Ordos City is a new metropolis set in the coal-rich Inner Mongolia and plopped down in the middle of the Gobi Desert -- one of many shiny new cities that have emerged in that region within the past five or six years.
Clad in bronze-colored polished metal louvers, which serve to filter in the intense desert sun and provide ventilation, the Ordos Museum is now complete. Its shape -- a round, irregular orb -- is meant to counterbalance the rigid, strict geometry on which Ordos City is built.
The design is also a reference to the sun rising over the desert and was inspired by Buckminster Fuller's Manhattan Dome, though instead of housing Ordos City, the Ordos Museum is intended to be a refuge from it.
The building, which clocks in at more than 27K square meters and rises 130 feet high, will house cultural artifacts of Mongolia. The design is the work of MAD, a Beijing-based architecture firm that is led by Ma Yansong, Dang Qun and Yosuke Hayano, winners of the Young Architecture Award from the New York Institute of Architects in 2006 and the 2011 RIBA international fellowship.
Like the round shell, the building's interior is void of angularity. The curvilinear walls are full of crannies and chambers -- think of being inside a massive pumice stone. Large sections of glazing throughout the ceiling and walls bathe the interior in light. Dark, arterial staircases connect the interior sections. Some are long and softly arching while others are short and steep.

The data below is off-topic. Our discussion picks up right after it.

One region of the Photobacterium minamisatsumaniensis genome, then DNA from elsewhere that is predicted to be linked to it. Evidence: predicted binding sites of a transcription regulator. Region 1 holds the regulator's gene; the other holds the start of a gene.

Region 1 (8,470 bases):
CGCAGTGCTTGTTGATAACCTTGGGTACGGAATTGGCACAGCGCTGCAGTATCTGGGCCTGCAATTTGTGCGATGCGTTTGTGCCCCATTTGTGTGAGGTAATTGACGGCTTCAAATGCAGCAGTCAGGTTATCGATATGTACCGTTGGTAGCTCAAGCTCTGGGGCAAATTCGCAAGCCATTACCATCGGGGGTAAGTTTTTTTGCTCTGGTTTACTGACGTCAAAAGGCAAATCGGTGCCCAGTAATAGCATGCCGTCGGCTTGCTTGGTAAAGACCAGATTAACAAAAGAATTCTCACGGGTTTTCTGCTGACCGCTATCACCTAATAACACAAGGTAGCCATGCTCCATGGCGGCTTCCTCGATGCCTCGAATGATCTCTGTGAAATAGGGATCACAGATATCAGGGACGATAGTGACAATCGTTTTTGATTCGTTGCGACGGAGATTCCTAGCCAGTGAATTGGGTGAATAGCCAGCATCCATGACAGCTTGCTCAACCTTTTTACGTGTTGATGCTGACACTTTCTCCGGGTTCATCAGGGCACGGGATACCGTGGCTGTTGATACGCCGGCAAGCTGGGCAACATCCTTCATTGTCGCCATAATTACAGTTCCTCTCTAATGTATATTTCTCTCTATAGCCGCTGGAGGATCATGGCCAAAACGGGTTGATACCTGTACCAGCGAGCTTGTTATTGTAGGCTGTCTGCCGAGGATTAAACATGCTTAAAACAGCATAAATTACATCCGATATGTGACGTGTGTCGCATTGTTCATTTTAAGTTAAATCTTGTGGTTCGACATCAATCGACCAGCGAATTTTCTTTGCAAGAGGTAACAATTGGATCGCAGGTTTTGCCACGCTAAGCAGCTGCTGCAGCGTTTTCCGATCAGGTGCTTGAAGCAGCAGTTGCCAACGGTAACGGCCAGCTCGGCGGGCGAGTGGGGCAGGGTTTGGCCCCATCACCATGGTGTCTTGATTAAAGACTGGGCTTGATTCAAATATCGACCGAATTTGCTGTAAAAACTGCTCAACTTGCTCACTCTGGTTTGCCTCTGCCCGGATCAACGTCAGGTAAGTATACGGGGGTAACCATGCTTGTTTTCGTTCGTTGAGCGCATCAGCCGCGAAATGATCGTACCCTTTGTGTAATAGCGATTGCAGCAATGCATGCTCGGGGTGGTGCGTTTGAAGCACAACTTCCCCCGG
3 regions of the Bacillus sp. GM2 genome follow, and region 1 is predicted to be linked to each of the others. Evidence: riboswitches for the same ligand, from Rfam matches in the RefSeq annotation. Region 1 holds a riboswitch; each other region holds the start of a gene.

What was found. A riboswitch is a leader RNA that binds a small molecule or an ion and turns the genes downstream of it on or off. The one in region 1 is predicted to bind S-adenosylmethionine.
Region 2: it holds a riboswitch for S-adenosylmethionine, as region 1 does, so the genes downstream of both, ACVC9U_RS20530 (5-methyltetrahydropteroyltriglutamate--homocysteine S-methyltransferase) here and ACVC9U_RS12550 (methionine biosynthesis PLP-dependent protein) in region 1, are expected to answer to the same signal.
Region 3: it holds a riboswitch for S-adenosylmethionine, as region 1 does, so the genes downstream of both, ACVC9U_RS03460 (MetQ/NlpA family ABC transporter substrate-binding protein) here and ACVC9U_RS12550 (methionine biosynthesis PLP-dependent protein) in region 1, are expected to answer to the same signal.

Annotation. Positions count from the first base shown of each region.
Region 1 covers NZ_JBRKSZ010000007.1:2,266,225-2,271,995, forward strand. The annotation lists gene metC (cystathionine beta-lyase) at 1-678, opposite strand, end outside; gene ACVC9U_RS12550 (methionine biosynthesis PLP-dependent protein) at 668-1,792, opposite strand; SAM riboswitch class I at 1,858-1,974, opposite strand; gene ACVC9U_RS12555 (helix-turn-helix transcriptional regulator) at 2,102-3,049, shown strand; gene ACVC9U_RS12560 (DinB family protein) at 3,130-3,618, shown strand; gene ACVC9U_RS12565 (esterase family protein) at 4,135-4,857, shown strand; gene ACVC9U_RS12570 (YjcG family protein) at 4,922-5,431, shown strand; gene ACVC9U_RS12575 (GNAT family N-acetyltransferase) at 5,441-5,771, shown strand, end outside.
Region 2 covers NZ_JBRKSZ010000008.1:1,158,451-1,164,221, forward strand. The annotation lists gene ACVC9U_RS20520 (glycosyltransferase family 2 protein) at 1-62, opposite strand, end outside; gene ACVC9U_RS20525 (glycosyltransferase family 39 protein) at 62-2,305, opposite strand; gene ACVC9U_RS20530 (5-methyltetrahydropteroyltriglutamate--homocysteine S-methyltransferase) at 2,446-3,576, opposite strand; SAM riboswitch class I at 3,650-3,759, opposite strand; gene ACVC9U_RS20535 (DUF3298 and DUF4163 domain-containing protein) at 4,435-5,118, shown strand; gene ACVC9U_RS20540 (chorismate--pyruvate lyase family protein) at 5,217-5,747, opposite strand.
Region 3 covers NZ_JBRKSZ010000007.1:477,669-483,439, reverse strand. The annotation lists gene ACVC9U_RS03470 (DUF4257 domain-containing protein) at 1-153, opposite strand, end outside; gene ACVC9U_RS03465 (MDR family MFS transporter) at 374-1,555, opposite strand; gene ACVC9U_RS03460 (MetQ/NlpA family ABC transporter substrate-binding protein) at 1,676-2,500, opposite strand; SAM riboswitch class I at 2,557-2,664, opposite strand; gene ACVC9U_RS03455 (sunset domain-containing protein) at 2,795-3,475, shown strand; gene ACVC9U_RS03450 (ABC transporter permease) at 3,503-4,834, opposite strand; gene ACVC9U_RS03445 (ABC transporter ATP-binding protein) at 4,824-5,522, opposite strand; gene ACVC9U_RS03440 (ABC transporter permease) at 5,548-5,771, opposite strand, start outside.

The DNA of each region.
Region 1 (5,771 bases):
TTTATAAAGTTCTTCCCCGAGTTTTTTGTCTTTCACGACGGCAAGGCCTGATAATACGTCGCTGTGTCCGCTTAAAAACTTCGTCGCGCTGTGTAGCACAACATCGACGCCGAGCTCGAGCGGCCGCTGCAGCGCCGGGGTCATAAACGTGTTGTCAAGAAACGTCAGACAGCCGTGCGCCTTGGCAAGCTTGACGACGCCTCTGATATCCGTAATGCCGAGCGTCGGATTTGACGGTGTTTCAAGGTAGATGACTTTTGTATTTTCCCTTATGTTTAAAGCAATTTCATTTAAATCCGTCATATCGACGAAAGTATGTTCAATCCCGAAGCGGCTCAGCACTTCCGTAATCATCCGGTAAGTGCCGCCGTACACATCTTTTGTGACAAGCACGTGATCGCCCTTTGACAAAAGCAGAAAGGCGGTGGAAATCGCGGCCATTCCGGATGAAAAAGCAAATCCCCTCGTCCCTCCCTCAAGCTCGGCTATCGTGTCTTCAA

While MAD has released this ethereal video that alludes to a linkage between Mongolia's nomadic (and equine-centric) heritage and Ordos City's urbanism, there aren't many details surrounding the museum's contents or mission.
MAD's other work includes the Absolute Towers, a set of curvy, soaring suburban condominiums outside Toronto It's also designing a museum in Harbin, China, which will feature traditional Chinese wood sculpture. That design has a look similar to the Ordos Museum, though with a shiny, metallic exterior instead of warm facade of the Ordos building.
Photos: MAD Architects
This post was originally published on Smartplanet.com